Spring equinox bandscan.
I went outside with the Panny tranny around 2050Z. The weather was calm and dry under a cirrus-covered sky, a half moon semi-visible.
The LW band felt a bit weak. Allouis has been stronger, and Ireland was… audible. Just.
The MW band was very weak here. I had to turn up the volume pretty high for even the normally loud British stations. Everything else was totally inaudible.
Reynir Heidberg Stefansson (2021-03-20)
The last two nights have been improved for Asian MW.
In particular, 909 KHz China, and 1386 KHz NHK Japan. This is a welcome improvement over the poor summer months that was plagued by electrical storm static.
The Gary DeBock design 40 inch square PVC loop excels at bringing up 1386 Japan out of the noise. There is a notable contrast between the Indian Bollywood songs aired on 1386 KHz Auckland, NZ, and no-nonsense NHK Japanese female announcers.
The locally generated QRM on 909 KHz has fortunately gone.
The best compromise here for MW DX on 9 KHz channels is the indoor 40″ PVC loop inductively coupled to a Sangean PR-D3. The PR-D3 is identical to the Crane CC 2E, except the switchable narrow bandwidth feature.
The usual nightly routine is to watch TV (usually in my case, 1950s and 1960s U.S. TV series and films), then try MW DX starting no earlier than 2330 local time. It is a challenge staying awake till 0030. Anything later, e.g. 0130 LT, usually guarantees a hangover the next day. But that is one of the challenges with Asian MW, because the optimal reception window is between circa 2330 to 0200 local Sydney time.
One recent discovery is that my 26 inch (nominal) diameter hula-hoop loop dimensions is actually 21″ height, 23″ width. Karl at PK loops tried to make the tank coil diameter dimension larger, but it would not tune up to 1710 KHz. Hence the version I have is the largest available that tunes 520 to 1710.
Regards, Todd, Sydney, AU to ICDX-AM groups.io (2021-03-01)
African MWDX to North America, northeast at least.
The Algerians on 531, 549, 576, 891, 981, and 1422 are major honkers here, certainly way better than Benin or Djibouti.
Besides 864, 774 and 819 are common out of Egypt.
Morocco: 596a, 612, 711 (or does that count as W. Sahara?), 936: poor modulation though.
Canary Islands count as Africa. 621 here is usually that, especially when conditions are running south so the co-channel lower power Spain outlets are cut off. Lack of RF from usual Spain blasters such as 585, 639, 684, 738, 774, 855, 999, 1044, 1107 would point the finger towards Canaries if a good 621 signal is present. Also look for 720 trying to get past Portugal, Greenland, WGN et al.
Tunisia occasionally makes a showing on 630 and 963.
South Africa 828 (and occasionally other channels) reaches US / Canada East Coast sites. Due to low angle arrival, going even a short distance inland drops the signal like a rock. Often a summer thing here when it’s winter below the Equator … just as with the deep South Americans.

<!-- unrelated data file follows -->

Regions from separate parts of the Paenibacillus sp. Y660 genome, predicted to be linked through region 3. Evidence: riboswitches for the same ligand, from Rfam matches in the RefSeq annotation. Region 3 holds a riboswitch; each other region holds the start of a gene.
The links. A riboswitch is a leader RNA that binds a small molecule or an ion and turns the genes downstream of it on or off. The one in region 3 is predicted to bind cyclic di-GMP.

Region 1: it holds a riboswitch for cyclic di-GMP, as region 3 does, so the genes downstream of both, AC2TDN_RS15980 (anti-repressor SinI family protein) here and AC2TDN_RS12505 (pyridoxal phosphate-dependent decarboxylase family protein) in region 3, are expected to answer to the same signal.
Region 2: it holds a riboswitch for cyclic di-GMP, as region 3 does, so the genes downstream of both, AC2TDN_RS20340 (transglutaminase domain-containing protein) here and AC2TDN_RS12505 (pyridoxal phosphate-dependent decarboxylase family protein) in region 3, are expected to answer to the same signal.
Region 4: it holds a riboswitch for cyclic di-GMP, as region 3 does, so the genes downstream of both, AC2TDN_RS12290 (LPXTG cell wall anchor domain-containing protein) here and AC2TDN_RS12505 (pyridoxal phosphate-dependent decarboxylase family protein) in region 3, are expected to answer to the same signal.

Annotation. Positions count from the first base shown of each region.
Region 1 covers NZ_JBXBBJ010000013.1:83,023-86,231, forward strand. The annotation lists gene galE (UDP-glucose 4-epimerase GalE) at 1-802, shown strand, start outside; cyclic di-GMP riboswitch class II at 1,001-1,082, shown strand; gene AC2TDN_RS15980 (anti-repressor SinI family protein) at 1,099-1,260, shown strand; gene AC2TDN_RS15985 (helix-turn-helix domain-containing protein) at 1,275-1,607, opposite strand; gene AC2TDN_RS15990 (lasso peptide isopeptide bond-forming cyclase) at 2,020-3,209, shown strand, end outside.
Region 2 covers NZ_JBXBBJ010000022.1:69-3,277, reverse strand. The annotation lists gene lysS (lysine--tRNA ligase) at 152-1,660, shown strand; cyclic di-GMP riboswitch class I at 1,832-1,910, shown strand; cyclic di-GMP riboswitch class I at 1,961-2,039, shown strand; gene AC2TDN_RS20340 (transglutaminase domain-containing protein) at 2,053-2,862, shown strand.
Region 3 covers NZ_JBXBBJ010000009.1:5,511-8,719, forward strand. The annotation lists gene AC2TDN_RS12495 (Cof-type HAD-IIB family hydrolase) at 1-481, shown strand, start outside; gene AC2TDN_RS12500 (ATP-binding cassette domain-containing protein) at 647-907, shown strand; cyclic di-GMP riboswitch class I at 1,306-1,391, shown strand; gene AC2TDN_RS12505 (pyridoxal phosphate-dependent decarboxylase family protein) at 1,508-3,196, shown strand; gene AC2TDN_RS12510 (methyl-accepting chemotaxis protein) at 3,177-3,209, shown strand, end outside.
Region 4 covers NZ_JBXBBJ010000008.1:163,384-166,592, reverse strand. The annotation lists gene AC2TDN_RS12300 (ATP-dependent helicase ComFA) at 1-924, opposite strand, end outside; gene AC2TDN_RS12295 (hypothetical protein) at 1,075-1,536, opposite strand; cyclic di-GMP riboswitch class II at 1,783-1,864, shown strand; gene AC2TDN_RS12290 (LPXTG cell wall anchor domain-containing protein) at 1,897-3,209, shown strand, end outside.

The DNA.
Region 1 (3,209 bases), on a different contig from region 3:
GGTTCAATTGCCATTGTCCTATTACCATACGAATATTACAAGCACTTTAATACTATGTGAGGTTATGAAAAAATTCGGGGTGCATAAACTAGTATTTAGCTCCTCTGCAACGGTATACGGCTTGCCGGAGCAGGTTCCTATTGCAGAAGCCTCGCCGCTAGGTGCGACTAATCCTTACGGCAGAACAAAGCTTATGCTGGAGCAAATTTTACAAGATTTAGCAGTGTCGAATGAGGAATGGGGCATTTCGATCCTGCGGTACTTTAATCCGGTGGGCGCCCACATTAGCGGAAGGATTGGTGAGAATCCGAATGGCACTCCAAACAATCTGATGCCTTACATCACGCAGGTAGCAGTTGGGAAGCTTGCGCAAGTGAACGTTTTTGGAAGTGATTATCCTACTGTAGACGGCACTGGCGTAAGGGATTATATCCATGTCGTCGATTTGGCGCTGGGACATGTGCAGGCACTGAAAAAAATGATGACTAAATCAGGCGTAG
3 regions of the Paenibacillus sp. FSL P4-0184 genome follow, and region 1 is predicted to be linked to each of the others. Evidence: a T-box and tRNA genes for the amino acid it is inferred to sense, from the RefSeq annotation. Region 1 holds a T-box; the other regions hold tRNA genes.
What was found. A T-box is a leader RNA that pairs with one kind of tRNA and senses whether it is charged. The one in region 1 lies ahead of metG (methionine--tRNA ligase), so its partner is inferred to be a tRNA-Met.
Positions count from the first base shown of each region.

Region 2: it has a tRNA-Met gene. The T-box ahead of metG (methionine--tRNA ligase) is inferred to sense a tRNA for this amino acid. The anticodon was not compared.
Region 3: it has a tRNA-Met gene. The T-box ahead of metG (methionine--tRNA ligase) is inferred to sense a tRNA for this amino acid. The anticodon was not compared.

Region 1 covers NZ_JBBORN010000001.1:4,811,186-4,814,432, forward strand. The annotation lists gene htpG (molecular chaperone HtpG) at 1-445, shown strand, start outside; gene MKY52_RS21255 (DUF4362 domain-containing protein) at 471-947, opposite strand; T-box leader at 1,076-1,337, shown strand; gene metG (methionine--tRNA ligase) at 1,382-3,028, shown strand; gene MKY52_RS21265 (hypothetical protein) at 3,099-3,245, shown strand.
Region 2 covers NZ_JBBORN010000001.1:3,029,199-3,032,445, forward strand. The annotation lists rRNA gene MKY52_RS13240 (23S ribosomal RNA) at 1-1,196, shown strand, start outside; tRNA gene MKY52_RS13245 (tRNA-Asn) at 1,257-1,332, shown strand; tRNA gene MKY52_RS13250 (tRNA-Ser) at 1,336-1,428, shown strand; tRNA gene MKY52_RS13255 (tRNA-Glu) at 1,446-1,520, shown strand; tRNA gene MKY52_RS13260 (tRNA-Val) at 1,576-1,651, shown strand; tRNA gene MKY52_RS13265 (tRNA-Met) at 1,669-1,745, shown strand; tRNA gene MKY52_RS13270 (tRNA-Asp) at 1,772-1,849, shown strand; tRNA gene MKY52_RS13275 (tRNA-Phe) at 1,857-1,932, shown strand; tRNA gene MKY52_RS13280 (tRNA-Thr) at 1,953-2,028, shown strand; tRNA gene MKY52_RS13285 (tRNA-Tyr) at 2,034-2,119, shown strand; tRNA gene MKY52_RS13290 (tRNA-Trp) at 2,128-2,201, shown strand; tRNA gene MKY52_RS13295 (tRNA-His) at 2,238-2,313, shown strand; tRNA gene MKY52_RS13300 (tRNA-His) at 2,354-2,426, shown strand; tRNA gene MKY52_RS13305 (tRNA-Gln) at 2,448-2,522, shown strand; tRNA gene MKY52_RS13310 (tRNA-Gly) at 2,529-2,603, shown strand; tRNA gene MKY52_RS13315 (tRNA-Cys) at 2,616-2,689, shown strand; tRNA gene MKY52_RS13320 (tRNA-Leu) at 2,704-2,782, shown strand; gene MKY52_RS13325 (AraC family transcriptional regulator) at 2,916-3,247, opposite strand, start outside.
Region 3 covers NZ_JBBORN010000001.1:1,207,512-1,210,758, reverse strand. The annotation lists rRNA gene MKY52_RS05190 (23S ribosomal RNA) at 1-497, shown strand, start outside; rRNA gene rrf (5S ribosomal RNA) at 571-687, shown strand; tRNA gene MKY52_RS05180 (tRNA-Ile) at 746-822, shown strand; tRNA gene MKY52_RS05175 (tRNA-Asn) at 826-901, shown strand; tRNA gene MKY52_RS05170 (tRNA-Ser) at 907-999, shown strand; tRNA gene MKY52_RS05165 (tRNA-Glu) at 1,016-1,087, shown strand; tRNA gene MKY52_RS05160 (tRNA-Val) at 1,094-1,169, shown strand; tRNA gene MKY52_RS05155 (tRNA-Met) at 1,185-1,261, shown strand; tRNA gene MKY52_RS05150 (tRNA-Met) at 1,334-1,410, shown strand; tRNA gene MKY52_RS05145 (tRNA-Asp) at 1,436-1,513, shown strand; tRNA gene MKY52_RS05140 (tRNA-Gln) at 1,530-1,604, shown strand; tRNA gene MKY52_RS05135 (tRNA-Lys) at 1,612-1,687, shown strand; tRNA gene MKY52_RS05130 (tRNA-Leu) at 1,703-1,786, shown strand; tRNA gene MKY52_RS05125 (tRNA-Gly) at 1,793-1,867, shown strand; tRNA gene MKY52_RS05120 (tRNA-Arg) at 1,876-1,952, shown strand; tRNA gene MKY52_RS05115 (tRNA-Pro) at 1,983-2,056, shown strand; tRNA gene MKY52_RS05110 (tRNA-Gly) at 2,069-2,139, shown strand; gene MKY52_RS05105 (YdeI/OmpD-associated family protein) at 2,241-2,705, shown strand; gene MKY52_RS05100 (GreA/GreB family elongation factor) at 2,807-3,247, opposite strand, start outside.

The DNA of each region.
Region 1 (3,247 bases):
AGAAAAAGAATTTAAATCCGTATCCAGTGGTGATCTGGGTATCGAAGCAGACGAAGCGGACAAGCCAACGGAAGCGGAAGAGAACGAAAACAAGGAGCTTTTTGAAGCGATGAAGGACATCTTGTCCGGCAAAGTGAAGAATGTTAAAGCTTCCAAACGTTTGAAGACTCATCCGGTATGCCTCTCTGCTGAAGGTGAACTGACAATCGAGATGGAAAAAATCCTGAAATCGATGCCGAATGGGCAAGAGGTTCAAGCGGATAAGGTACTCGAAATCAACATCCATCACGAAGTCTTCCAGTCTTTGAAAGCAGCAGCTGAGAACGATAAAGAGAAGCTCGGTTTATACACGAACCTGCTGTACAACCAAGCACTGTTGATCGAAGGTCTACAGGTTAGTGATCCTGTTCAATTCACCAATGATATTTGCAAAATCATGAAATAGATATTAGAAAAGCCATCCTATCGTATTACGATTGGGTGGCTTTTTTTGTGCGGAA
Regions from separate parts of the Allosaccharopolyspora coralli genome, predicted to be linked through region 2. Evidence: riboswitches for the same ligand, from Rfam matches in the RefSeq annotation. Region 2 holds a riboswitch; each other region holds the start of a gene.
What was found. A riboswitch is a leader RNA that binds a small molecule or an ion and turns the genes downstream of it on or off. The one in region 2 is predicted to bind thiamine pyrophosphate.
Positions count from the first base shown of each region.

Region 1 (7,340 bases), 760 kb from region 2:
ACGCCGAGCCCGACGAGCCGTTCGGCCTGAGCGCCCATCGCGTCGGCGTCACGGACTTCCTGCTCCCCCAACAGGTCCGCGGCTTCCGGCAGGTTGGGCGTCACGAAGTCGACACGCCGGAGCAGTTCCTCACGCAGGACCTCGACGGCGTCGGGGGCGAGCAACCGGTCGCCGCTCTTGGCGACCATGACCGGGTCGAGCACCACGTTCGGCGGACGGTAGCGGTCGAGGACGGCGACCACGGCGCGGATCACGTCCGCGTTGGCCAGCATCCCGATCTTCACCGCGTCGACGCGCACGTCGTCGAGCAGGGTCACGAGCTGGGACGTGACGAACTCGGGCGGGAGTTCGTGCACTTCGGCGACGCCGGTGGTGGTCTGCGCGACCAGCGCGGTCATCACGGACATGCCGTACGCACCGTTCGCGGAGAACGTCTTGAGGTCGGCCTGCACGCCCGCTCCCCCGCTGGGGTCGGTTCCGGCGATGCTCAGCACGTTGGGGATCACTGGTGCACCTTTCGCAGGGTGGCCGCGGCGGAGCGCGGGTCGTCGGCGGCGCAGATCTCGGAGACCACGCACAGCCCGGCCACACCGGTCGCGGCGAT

Old-plan channel 917 Nigeria might show up as a waterfall trace distinguishable from 918. Getting audio is a struggle.
Sudan, Tanzania, Mozambique, and a few other African countries make occasional showings at beach sites. Check Roy’s Cape Cod reports, Bill W’s Lubec logs, NL logs, and PEI logs.
Mark Connelly, South Yarmouth, MA Jan 18, IRCA iog via WOR groups.io (2021-01-19)
Winter solstice bandscan 2020
I went outside with the radio around 2110Z and was back in by 2120Z. A
small breeze and slight frost made it rather chilly so only one quick
turn on either band.
On the LW band, the clearest thing (after Eiðar, of course) was a
rather high noise level on 162 kHz that masked the Luxembourg effect
imposed on Allouis by Droitwich.
On the MW band, my first impression was that a vague hunch I got on LW
might be right – I was hearing more East European sounds than I’m used
to. I was still getting a few Spanish stations. though.
The Talk Sport relay on 1071 kHz was clear enough that I noticed it
for the first time. 1215 kHz sounded awful, in the suppressed-carrier
way, that is.
I didn’t think of checking it on the webwave band, but there was
something on R. Scotland (810 kHz) after the nine-o’clock news that
sounded like audio art mixing Christmas tunes with jammer transmitter
warbles. Sounded as weird as the description reads.
Reynir Heidberg Stefansson (2020-12-21)
Autumn equinox bandscan.
A chilly breeze on a moonless night. At least I was well fortified
with tea and custard creams.
If there was any change with the LW band, I couldn’t tell it.
The MW band was neither weak nor strong. I couldn’t tell if I heard
Smooth Radio, but I did hear Absolute Radio relays on 1197 and 1233
kHz, and Manx Radio on 1368 kHz. There was also a good Spanish signal
on 855 kHz. Otherwise, the band was “UK ROOLS, EUROPE DROOLS”.
Reynir Heidberg Stefansson, eastern part of Iceland (2020-09-24)
Summer solstice bandscan
I took the radio outside some time after 23Z in calm and dry weather.
There was some local interference on the LW band so I could only check it in part. This time, there was no noise on 162 kHz so it was actually slightly easier to listen to BBC using the Luxembourg impression than directly on 198 kHz where Eiðar (207 kHz) interfered.
It being summer, there were no wall-to-wall burners on the MW band. Most of the listenable stations were the more powerful Brits except for a Spanish-sounding one on 1296 kHz. There were several audible stations but only barely so.
And that’s about the lot of it for this time of the year.
Reynir Heidberg Stefansson (2020-06-21)